Instagramming ALA Midwinter 2013
I mentioned last week that it was time to stop fooling myself that I would get a lot of blog posts out the door during ALA Midwinter. Success! I did, however, manage to take pictures on Instagram. Why don’t I dump all the photos right here for anyone interested?
I take your silence as a hearty encouragement (bad at interpreting silence).
But before we start, here’s a quick guide to common ALA ailments. I suffered from every one of these conditions at one time or another during the weekend:
Packing for this sort of event is tricky. I managed to go extremely light this year by using this formula:
weather + number of days + fanciness level – any choices whatsoever
Full disclosure: I did have to re-wear one shirt. A modest success.
I grabbed the one book I was interested in reading on the plane – not finished yet, but enjoying it.
Made my way from Michigan to Seattle with a stop here, Minneapolis, in between.
I’m always oddly curious about the children’s sections in airports. This one was particularly YA-heavy.
I did manage to set a world record during the trip – shortest game of pinball ever. Look for it in the next Guinness book.
I arrived right about the same time as Children’s Literature Bill Clinton, John Schumacher and School Library Journal editor at large, Rocco Staino. Here they are pretending to hire a limo. We really took a van.
For Chicago folks, my hotel will probably remind you of the architecturally famous Marina City Towers. Suddenly I want corn on the cob.
First stop – convention center. I grabbed all necessary nametags and totebags.
A fun part of the weekend is when publishers host various gatherings around town. This year Holiday House booked a room in the Space Needle for librarians to congregate and learn more about upcoming books. I’d never been, so a trip to the top was mandatory.
Another big part of the conference is the exhibits, where all the publishers are hawking their wares and a few elbows (not mine, I promise) are thrown over highly sought-after advance copies. There were a few 2013 books that caught my eye over the course of the weekend.
Snicket and Klassen! As if there wasn’t going to be a lot of interest in this book already, Klassen’s historic double Caldecott win will take it to 11. I’ve read it and let me just say – I think it’s going to be just as love it or hate it as I Want My Hat Back. A seriously creepy beginning, with a conclusion that is anything but.
You’re probably going to get sick of me telling you about this book. Michigan’s own Laurie Keller is set to release an early chapter book based on the character from one of my all-time favorite picture books (an absurdest masterpiece) Arnie the Doughnut. I wasn’t able to take a copy home, but flipping through was a surprise – there are drawings all over every page, and not a large block of text to be found. I have high hopes that it will be good and all signs point to kids digging it.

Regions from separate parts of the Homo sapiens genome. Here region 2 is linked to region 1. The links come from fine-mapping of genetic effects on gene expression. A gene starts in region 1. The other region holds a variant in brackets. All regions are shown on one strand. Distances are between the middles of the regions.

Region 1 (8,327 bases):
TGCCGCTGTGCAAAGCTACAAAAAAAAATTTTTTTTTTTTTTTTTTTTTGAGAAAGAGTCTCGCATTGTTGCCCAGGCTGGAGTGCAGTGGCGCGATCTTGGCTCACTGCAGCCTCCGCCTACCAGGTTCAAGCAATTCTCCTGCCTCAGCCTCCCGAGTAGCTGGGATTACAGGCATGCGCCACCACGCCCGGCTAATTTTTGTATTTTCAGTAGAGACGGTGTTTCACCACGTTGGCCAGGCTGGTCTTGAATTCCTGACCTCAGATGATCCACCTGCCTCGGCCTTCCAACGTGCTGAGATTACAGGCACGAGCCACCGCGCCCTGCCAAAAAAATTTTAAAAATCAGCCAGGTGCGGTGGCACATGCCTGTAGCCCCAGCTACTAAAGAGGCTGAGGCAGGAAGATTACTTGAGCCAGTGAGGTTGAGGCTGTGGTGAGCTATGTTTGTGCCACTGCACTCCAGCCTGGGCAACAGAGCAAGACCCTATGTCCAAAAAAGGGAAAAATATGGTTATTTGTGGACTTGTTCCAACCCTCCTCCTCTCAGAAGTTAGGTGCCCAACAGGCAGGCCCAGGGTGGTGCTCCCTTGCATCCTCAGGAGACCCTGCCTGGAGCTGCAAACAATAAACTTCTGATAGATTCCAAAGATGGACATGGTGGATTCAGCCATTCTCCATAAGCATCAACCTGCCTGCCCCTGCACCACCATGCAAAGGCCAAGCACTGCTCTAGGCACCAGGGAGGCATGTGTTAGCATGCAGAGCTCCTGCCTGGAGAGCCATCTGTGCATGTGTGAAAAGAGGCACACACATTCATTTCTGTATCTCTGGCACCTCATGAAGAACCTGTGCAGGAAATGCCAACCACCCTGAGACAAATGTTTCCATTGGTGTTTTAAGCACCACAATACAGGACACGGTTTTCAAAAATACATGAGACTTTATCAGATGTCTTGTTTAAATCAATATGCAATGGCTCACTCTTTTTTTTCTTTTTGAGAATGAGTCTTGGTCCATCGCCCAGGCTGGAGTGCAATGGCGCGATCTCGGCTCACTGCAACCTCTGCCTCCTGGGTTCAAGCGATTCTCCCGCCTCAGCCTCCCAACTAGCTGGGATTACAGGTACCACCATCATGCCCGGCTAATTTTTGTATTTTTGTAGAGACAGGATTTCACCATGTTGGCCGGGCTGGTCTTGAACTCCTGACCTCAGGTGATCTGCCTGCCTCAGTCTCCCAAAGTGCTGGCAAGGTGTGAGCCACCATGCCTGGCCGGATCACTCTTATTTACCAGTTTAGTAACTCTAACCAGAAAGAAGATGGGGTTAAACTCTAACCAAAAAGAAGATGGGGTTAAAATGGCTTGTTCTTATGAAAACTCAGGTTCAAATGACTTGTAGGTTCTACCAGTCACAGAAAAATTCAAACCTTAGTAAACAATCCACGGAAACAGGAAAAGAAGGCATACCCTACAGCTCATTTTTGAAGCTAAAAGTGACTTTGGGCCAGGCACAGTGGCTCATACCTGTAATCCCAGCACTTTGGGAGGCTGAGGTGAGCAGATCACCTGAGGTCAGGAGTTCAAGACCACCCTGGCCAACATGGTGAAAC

Did you know 2013 is the 25th anniversary of Roald Dahl’s Matilda? Here’s the new anniversary hardcover edition. Thumbs up.
I give most unusual title to this book by Ellen Booraeum.
It’s standard practice for publishers to put these little stars in books that have received recognition in some way or another. Sometime it’s for a starred review, but it might be a quote or some other praise. I loved seeing SLJs own Fuse #8 Production given a shout-out on Eerdman’s John Jensen Feels Different.
Ms. Shannon Houghton organized a gathering for #nerdybookclub folks that was a fine time. The soundtrack was a stellar mix of 70s and 80s R&B (think Michael Jackson’s Rock With You).
One highlight of the conference on the book side of things was seeing incredible cut paper illustrator Nikki McClure talk about her work. Hers is the sort of artwork that gets 100% more impressive when you consider how it is created. Everything is cut out with an exacto knife, and every part of the picture must stay connected. Cool to see some of her original work at an ABRAMS gathering.
Another highlight was the Newbery Medalist event put on by Random House. It was at the Seattle Public Library (aka Book Spaceship)
The interior was wild. Even the floors had a twist.
We made our way into the room where seven Newbery medal and honor winning authors did a panel discussion. It was great – funny moments, thoughtful moments, surprises – the audience had a blast.
Afterward there was a book signing upstairs which allowed me to sneak by the children’s section for a quick shot.
On Monday morning I attended the ALA Youth Media Awards with pals (and Twitter all-stars) Shannon Ozirny and the aforementioned Mr. Schu, and new buds Cynthia Alaniz and Cathy Potter. I recapped that scene yesterday.
Later it was on to the airport for the trip home. You know what that means…
Rematch. I’m glad to report I didn’t set a new world record this time around. Far from it! I had two pinballs going at the same time!
All in all, a great conference.
Filed under: Articles
About Travis Jonker
Travis Jonker is an elementary school librarian in Michigan. He writes reviews (and the occasional article or two) for School Library Journal and is a member of the 2014 Caldecott committee. You can email Travis at firstname.lastname@example.org, or follow him on Twitter: @100scopenotes.
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